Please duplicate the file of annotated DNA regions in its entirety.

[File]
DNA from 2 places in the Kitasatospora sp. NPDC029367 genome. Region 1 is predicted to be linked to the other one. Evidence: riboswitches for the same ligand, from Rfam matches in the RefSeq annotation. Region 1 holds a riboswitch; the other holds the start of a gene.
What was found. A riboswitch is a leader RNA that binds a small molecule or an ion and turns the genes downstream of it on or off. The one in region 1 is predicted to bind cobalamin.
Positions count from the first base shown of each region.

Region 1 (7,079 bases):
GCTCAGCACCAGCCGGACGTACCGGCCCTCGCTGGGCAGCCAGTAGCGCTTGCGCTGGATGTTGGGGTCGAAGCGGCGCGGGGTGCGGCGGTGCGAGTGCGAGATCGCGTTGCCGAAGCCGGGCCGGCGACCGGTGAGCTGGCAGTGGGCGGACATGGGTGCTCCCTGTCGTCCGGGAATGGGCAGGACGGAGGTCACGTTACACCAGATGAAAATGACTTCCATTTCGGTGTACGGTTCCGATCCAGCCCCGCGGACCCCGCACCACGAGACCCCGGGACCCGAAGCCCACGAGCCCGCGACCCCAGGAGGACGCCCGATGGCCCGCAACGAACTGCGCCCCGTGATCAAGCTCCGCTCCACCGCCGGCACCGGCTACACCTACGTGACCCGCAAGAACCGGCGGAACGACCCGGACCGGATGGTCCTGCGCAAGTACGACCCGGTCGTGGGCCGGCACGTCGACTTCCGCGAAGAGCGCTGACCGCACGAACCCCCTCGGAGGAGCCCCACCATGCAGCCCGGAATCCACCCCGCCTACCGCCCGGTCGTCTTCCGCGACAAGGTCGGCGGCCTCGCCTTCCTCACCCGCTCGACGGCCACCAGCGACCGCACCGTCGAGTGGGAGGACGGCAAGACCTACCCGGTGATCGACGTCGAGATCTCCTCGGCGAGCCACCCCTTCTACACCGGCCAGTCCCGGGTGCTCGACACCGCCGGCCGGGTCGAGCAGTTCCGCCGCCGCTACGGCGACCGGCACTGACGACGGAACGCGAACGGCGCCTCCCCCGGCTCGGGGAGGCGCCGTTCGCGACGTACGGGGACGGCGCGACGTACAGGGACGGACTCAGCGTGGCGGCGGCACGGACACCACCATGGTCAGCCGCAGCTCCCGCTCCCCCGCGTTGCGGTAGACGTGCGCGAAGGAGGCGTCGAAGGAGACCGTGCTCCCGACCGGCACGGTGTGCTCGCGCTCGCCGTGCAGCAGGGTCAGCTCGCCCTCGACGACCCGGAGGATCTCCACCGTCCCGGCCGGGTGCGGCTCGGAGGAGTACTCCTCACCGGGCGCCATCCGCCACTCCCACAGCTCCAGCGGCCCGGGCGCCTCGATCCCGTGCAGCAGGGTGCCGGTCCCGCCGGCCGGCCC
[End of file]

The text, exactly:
DNA from 2 places in the Kitasatospora sp. NPDC029367 genome. Region 1 is predicted to be linked to the other one. Evidence: riboswitches for the same ligand, from Rfam matches in the RefSeq annotation. Region 1 holds a riboswitch; the other holds the start of a gene.
What was found. A riboswitch is a leader RNA that binds a small molecule or an ion and turns the genes downstream of it on or off. The one in region 1 is predicted to bind cobalamin.
Positions count from the first base shown of each region.

Region 1 (7,079 bases):
GCTCAGCACCAGCCGGACGTACCGGCCCTCGCTGGGCAGCCAGTAGCGCTTGCGCTGGATGTTGGGGTCGAAGCGGCGCGGGGTGCGGCGGTGCGAGTGCGAGATCGCGTTGCCGAAGCCGGGCCGGCGACCGGTGAGCTGGCAGTGGGCGGACATGGGTGCTCCCTGTCGTCCGGGAATGGGCAGGACGGAGGTCACGTTACACCAGATGAAAATGACTTCCATTTCGGTGTACGGTTCCGATCCAGCCCCGCGGACCCCGCACCACGAGACCCCGGGACCCGAAGCCCACGAGCCCGCGACCCCAGGAGGACGCCCGATGGCCCGCAACGAACTGCGCCCCGTGATCAAGCTCCGCTCCACCGCCGGCACCGGCTACACCTACGTGACCCGCAAGAACCGGCGGAACGACCCGGACCGGATGGTCCTGCGCAAGTACGACCCGGTCGTGGGCCGGCACGTCGACTTCCGCGAAGAGCGCTGACCGCACGAACCCCCTCGGAGGAGCCCCACCATGCAGCCCGGAATCCACCCCGCCTACCGCCCGGTCGTCTTCCGCGACAAGGTCGGCGGCCTCGCCTTCCTCACCCGCTCGACGGCCACCAGCGACCGCACCGTCGAGTGGGAGGACGGCAAGACCTACCCGGTGATCGACGTCGAGATCTCCTCGGCGAGCCACCCCTTCTACACCGGCCAGTCCCGGGTGCTCGACACCGCCGGCCGGGTCGAGCAGTTCCGCCGCCGCTACGGCGACCGGCACTGACGACGGAACGCGAACGGCGCCTCCCCCGGCTCGGGGAGGCGCCGTTCGCGACGTACGGGGACGGCGCGACGTACAGGGACGGACTCAGCGTGGCGGCGGCACGGACACCACCATGGTCAGCCGCAGCTCCCGCTCCCCCGCGTTGCGGTAGACGTGCGCGAAGGAGGCGTCGAAGGAGACCGTGCTCCCGACCGGCACGGTGTGCTCGCGCTCGCCGTGCAGCAGGGTCAGCTCGCCCTCGACGACCCGGAGGATCTCCACCGTCCCGGCCGGGTGCGGCTCGGAGGAGTACTCCTCACCGGGCGCCATCCGCCACTCCCACAGCTCCAGCGGCCCGGGCGCCTCGATCCCGTGCAGCAGGGTGCCGGTCCCGCCGGCCGGCCC